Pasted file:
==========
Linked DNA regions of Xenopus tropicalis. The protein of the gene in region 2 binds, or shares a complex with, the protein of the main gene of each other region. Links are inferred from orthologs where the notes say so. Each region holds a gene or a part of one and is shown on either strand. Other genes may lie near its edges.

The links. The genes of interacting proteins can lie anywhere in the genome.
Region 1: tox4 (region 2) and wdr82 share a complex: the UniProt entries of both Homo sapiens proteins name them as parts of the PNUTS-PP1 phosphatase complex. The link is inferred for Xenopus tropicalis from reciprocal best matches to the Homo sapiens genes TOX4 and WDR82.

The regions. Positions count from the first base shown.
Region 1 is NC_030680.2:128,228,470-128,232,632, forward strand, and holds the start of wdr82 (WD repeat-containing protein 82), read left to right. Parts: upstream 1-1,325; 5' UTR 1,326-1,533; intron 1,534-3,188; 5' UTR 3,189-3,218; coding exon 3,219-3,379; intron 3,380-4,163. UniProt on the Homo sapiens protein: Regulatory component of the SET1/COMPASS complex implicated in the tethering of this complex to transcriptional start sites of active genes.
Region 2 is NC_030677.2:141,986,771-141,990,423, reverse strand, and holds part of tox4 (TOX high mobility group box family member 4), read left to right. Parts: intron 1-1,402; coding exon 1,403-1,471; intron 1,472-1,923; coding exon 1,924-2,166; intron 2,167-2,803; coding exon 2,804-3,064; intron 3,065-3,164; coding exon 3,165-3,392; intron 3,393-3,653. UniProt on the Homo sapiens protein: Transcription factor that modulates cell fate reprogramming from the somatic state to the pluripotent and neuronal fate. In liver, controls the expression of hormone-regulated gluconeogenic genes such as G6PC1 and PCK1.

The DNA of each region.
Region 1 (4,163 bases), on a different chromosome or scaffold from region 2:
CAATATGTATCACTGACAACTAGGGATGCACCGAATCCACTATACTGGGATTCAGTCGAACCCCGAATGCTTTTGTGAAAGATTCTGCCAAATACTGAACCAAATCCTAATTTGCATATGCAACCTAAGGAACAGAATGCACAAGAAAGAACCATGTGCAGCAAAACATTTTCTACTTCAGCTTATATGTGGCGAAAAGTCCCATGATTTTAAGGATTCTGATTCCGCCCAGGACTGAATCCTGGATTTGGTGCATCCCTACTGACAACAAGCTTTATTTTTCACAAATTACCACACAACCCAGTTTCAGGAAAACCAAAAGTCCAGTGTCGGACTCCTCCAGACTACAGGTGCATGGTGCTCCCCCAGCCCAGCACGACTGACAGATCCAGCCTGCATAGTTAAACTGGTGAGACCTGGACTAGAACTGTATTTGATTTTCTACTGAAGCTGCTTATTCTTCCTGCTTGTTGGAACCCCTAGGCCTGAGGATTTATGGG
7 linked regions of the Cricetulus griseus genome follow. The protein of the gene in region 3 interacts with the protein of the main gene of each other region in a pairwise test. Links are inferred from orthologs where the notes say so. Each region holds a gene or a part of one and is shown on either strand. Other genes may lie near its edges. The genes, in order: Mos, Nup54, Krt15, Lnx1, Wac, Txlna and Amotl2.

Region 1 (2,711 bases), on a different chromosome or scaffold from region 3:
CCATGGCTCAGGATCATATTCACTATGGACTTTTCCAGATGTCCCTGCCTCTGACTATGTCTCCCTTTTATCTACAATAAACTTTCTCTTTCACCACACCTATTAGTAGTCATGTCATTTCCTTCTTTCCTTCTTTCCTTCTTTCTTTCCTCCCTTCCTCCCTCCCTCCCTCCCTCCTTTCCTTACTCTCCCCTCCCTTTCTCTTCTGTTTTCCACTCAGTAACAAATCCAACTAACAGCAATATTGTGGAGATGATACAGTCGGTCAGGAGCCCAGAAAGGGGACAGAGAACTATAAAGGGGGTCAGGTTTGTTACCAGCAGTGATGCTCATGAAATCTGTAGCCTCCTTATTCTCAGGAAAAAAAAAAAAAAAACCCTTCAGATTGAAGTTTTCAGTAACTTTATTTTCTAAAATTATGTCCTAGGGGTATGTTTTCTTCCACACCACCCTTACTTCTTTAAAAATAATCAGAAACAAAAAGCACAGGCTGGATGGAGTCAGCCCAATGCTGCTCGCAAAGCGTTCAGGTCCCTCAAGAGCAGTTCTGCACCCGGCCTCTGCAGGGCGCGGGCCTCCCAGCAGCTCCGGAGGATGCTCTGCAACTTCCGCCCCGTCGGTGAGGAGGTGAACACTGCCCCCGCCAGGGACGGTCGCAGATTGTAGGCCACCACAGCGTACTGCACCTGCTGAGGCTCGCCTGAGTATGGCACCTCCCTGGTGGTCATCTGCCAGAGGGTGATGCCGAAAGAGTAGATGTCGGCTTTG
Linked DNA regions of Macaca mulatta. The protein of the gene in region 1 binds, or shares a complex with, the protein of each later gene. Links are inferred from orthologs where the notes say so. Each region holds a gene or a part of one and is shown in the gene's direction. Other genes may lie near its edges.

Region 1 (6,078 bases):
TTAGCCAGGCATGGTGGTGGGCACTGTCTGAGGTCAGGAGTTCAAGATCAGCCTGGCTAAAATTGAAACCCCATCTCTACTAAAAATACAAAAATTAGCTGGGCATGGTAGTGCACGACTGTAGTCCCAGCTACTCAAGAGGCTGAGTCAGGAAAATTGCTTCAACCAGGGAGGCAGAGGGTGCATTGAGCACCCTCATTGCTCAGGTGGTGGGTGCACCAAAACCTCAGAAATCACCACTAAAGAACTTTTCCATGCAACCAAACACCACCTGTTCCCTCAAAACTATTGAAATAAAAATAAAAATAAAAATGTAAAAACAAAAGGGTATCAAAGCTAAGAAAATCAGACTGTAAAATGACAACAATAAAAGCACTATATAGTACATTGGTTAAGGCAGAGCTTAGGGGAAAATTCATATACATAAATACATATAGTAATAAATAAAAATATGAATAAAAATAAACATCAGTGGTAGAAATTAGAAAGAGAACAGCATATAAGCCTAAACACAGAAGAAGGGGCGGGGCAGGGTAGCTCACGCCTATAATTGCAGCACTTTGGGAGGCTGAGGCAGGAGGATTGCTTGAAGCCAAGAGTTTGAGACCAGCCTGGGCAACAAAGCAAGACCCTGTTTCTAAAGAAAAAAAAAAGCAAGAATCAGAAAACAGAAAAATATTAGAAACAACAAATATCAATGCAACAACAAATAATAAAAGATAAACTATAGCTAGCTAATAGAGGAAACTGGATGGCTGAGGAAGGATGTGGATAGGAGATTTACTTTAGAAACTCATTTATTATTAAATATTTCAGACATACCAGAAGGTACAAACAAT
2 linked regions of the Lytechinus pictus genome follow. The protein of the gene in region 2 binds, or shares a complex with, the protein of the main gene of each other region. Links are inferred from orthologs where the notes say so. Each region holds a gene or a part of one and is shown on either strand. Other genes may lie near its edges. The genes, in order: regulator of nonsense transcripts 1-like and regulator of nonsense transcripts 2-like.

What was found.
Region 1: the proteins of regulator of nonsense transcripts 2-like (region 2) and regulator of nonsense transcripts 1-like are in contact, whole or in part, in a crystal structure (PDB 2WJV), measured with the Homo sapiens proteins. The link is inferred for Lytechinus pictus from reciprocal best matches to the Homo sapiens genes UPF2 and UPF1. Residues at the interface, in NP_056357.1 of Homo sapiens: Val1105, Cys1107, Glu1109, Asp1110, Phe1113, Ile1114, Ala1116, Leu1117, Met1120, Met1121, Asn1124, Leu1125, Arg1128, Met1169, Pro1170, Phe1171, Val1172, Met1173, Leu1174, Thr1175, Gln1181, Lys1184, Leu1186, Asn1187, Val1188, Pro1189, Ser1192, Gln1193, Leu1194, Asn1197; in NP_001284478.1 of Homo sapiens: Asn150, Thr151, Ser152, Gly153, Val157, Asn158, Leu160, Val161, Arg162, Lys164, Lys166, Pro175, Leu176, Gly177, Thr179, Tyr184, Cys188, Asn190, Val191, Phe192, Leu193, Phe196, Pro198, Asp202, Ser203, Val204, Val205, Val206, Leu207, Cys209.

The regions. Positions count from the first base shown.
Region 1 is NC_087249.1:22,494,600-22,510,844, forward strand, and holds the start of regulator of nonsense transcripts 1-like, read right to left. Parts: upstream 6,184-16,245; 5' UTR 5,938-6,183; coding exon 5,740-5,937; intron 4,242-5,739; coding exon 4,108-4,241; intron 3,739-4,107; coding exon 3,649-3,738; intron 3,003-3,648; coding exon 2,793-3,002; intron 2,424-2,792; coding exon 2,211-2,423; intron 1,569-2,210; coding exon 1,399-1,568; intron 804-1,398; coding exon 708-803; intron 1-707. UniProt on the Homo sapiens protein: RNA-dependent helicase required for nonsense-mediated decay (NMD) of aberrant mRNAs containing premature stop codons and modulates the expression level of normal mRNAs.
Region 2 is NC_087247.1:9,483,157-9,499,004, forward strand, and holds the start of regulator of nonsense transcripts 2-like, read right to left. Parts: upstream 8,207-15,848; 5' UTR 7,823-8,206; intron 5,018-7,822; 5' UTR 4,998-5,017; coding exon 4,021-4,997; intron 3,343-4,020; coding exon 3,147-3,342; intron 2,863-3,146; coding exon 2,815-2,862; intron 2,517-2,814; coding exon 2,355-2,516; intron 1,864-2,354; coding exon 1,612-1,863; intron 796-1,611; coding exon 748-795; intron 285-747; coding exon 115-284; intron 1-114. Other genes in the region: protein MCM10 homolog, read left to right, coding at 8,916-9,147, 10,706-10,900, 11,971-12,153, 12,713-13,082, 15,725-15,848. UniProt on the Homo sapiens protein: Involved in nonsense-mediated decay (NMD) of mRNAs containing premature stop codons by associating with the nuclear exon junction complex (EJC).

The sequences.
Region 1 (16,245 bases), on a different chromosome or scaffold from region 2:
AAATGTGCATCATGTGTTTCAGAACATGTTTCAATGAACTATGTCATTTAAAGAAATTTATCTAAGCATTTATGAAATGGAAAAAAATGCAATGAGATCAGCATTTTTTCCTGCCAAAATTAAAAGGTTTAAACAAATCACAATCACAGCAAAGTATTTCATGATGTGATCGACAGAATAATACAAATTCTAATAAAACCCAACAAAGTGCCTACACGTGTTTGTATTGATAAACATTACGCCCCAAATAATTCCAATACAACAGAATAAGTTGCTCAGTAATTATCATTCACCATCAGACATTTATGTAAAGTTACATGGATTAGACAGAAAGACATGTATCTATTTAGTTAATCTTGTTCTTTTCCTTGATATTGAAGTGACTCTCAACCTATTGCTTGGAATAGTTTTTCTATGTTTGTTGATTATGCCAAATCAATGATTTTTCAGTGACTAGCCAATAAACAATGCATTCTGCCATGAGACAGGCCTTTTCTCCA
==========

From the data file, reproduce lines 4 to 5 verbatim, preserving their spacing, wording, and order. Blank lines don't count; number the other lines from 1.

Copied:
The regions. Positions count from the first base shown.
Region 1 is NC_030680.2:128,228,470-128,232,632, forward strand, and holds the start of wdr82 (WD repeat-containing protein 82), read left to right. Parts: upstream 1-1,325; 5' UTR 1,326-1,533; intron 1,534-3,188; 5' UTR 3,189-3,218; coding exon 3,219-3,379; intron 3,380-4,163. UniProt on the Homo sapiens protein: Regulatory component of the SET1/COMPASS complex implicated in the tethering of this complex to transcriptional start sites of active genes.